Art magazine design is one field where it’s imperative to reach beyond the ordinary for solutions. For this genre the odd, obscure and unusual are a good thing. It’s expected, even the norm. But the other extreme exists too, the ultra classic and laid back approach that makes it clear the designer hasn’t mistaken his craft for fine art, and is not trying to compete with it. It’s a delicate balance: the right design environment will let the art be the center of attention, but it will still establish a strong identity for the publication.
Magazines and spreads about performance art, included here, are another matter. The visual interest comes from the interaction of musician and instrument, the conductor’s cues to his orchestra, dancers’ bodies moving through space doing impossible things. Use the best photos you can find, and remember you need something for visual interest, but you don’t need everything. If you have dramatic photos, keep the layout very simple, and focus on acing the typography.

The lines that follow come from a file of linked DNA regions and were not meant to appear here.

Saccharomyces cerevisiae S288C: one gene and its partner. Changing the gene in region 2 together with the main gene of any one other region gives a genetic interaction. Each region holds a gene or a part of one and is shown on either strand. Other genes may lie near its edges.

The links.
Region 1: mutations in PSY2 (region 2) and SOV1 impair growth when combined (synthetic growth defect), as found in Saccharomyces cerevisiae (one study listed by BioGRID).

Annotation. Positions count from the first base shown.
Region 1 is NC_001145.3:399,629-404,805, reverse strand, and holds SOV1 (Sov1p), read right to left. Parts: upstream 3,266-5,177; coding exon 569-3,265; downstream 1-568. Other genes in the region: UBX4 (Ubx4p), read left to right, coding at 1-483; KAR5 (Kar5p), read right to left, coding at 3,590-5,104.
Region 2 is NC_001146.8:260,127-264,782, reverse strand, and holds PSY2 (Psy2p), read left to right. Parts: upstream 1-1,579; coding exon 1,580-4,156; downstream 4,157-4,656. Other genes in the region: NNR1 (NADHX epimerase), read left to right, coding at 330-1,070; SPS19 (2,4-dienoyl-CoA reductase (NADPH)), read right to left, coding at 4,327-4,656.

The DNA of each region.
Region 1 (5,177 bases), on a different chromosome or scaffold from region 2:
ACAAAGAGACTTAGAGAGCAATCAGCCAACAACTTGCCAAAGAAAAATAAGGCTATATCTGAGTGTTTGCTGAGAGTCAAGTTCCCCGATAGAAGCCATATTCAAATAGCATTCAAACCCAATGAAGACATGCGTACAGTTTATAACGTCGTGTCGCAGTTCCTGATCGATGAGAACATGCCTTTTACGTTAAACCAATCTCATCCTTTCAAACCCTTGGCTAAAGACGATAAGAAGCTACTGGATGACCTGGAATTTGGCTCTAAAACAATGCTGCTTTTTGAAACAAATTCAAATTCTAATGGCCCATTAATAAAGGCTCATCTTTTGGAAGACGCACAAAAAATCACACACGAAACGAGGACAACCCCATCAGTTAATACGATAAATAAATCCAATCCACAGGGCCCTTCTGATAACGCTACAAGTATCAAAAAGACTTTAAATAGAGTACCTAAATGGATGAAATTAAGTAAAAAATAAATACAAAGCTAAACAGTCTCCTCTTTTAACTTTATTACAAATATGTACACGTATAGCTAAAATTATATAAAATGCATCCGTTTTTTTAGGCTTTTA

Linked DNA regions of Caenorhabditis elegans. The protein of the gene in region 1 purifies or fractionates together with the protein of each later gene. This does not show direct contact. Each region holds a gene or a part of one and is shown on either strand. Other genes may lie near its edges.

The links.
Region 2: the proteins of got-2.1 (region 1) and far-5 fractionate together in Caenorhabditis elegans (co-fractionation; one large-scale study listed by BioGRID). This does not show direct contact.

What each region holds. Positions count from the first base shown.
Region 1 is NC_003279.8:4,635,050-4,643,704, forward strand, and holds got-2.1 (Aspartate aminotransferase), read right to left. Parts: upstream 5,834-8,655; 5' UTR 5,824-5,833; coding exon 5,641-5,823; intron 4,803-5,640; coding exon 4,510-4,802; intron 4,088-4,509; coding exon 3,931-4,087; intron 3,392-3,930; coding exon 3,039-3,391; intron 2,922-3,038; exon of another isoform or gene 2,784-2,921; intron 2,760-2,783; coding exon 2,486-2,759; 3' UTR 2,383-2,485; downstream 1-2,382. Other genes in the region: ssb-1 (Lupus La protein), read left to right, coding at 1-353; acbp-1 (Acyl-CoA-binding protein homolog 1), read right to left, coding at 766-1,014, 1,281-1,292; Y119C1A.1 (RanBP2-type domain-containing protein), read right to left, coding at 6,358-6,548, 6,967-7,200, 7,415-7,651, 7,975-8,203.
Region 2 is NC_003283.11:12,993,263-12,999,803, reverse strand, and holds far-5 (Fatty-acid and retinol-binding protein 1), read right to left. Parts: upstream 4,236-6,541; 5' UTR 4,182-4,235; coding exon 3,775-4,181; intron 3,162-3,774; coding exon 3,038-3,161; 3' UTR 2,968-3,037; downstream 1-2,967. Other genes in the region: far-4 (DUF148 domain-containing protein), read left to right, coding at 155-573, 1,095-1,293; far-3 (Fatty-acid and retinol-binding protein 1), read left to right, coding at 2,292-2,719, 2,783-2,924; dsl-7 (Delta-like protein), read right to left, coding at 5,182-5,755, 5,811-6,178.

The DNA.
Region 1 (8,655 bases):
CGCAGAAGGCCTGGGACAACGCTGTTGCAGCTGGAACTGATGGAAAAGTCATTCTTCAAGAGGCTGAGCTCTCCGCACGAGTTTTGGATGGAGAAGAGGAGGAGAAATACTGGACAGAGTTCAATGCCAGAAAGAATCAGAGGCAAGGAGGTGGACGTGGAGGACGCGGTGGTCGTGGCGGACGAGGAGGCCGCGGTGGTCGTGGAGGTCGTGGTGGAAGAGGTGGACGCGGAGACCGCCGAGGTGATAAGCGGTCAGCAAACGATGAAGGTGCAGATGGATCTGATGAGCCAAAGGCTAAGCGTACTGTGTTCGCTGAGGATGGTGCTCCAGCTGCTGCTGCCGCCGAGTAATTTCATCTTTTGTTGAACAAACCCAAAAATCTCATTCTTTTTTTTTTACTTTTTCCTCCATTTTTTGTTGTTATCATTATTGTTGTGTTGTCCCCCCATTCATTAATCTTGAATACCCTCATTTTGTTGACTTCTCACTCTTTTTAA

Art director’s notes: For art magazines, generous use of white (negative) space is key to allow each art work room to breathe. Heads, subheads and titles may be positioned in unusual ways – vertically or on the diagonal, larger or smaller than usual. Captions must include information on dimensions and the media the artist used, and should be placed in close proximity to the art, or clearly keyed to it.
When content is very specific and focused on one type of art, you can either go classic with the layout or reflect the unique qualities of that art form. For example, if you were to design a magazine about African art, you might use graphic elements taken from African art motifs. When the art is mixed, keep the design elements non-specific and consistent.
Always respect the integrity of 2-dimentional art works by showing a piece in its entirety. If you do crop to a detail, say so, and use the word “detail” in the caption. You want to be sure a portion of a painting or drawing is not taken to be the whole — that would distort the artist’s intent.